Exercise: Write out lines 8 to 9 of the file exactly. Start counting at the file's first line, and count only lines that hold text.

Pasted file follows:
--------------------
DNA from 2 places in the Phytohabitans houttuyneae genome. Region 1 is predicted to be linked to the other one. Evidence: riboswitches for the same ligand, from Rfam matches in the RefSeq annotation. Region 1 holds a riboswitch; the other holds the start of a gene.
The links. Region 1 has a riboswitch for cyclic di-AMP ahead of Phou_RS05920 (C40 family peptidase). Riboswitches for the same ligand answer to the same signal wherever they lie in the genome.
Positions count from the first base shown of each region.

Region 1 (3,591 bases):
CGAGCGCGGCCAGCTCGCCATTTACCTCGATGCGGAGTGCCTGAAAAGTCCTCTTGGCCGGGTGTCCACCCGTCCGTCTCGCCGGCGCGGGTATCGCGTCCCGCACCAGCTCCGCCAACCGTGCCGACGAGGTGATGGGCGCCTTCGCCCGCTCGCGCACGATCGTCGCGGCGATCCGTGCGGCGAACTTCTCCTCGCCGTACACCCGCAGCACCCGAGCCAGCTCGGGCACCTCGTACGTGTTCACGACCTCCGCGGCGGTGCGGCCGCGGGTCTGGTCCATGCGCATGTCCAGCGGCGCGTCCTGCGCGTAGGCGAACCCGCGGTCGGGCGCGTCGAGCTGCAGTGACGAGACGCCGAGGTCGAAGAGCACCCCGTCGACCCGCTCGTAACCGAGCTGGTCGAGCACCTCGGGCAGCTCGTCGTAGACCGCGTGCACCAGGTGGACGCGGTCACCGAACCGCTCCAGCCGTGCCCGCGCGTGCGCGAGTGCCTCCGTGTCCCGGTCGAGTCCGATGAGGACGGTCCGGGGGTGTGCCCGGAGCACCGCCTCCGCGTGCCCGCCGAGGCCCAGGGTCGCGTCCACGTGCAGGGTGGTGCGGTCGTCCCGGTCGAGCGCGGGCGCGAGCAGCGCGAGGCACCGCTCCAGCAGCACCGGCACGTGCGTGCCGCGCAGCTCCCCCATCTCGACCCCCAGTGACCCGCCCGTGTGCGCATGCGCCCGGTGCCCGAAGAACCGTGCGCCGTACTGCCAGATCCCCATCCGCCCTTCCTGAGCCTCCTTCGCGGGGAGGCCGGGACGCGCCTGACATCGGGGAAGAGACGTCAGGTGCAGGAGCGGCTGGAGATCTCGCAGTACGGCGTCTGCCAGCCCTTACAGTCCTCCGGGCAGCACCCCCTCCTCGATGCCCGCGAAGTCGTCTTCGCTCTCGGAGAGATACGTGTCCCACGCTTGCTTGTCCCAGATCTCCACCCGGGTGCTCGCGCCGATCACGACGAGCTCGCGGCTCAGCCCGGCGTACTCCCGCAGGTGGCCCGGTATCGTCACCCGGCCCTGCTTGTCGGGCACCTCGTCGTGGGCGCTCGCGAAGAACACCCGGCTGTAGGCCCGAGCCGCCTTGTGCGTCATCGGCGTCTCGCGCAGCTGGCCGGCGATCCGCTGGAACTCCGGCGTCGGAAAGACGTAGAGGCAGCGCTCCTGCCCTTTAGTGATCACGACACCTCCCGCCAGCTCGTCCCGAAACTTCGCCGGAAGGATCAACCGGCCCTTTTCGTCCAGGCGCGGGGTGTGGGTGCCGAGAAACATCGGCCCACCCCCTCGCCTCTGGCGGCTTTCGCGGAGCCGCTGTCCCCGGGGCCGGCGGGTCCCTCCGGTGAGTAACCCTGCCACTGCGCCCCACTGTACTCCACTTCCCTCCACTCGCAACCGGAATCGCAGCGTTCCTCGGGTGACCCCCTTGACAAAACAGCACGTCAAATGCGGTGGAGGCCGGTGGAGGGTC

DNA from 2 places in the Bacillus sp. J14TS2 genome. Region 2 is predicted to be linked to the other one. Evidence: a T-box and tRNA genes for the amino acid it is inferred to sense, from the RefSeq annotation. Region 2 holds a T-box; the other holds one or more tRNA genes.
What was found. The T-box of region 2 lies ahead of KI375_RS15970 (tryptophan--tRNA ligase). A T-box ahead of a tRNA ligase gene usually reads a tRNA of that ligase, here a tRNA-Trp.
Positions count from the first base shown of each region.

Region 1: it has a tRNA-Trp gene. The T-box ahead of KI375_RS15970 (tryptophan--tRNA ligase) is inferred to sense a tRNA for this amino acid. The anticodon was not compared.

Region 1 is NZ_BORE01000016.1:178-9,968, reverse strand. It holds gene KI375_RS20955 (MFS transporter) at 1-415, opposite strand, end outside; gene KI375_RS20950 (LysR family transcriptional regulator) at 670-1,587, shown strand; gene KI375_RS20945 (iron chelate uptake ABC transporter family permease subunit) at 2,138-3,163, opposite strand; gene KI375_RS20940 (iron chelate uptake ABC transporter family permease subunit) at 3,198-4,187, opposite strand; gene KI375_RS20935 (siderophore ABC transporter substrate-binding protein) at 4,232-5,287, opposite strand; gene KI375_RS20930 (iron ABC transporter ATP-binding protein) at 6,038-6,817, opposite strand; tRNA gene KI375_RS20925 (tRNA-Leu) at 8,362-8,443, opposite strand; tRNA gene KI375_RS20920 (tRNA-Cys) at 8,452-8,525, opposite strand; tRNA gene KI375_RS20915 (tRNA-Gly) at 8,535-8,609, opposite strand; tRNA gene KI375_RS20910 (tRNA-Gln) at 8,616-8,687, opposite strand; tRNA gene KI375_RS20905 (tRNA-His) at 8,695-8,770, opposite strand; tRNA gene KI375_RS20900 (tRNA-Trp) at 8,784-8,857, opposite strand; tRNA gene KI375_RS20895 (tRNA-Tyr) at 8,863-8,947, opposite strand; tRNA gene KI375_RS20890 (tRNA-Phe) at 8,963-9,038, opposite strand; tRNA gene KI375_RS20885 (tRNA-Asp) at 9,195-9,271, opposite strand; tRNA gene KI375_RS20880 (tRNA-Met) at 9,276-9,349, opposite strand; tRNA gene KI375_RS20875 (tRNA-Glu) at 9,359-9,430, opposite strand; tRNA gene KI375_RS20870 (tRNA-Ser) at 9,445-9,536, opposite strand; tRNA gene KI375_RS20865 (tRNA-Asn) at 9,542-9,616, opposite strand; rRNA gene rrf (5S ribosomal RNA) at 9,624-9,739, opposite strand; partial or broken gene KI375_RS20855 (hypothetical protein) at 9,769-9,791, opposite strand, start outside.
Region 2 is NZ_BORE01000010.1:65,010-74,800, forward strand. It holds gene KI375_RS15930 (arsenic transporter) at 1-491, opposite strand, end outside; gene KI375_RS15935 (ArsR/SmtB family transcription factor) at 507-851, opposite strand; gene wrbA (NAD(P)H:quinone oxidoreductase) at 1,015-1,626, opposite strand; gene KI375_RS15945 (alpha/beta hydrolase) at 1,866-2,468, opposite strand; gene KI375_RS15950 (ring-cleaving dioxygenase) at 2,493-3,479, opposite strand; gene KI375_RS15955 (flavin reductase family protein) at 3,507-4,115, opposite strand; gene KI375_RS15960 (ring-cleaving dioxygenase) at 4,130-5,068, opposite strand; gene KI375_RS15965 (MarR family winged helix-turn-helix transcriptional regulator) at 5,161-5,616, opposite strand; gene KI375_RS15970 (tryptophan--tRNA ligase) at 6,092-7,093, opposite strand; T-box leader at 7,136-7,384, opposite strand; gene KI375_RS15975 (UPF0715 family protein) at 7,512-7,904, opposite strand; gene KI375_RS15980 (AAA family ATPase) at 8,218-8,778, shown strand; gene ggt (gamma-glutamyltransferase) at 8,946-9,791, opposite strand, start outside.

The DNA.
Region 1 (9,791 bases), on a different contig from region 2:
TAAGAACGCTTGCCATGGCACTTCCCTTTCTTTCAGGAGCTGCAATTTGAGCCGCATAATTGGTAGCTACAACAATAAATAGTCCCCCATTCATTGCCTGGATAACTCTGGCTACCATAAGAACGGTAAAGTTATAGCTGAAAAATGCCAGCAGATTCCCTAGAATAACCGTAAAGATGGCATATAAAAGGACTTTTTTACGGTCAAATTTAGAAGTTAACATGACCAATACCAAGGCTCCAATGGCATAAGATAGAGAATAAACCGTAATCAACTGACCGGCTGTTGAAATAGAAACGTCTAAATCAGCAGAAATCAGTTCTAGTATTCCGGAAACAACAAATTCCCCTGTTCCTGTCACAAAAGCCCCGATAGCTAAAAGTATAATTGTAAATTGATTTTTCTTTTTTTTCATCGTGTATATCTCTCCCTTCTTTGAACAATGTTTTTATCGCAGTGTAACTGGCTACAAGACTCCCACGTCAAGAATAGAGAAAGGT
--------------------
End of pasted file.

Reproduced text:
Positions count from the first base shown of each region.

Region 1: it has a tRNA-Trp gene. The T-box ahead of KI375_RS15970 (tryptophan--tRNA ligase) is inferred to sense a tRNA for this amino acid. The anticodon was not compared.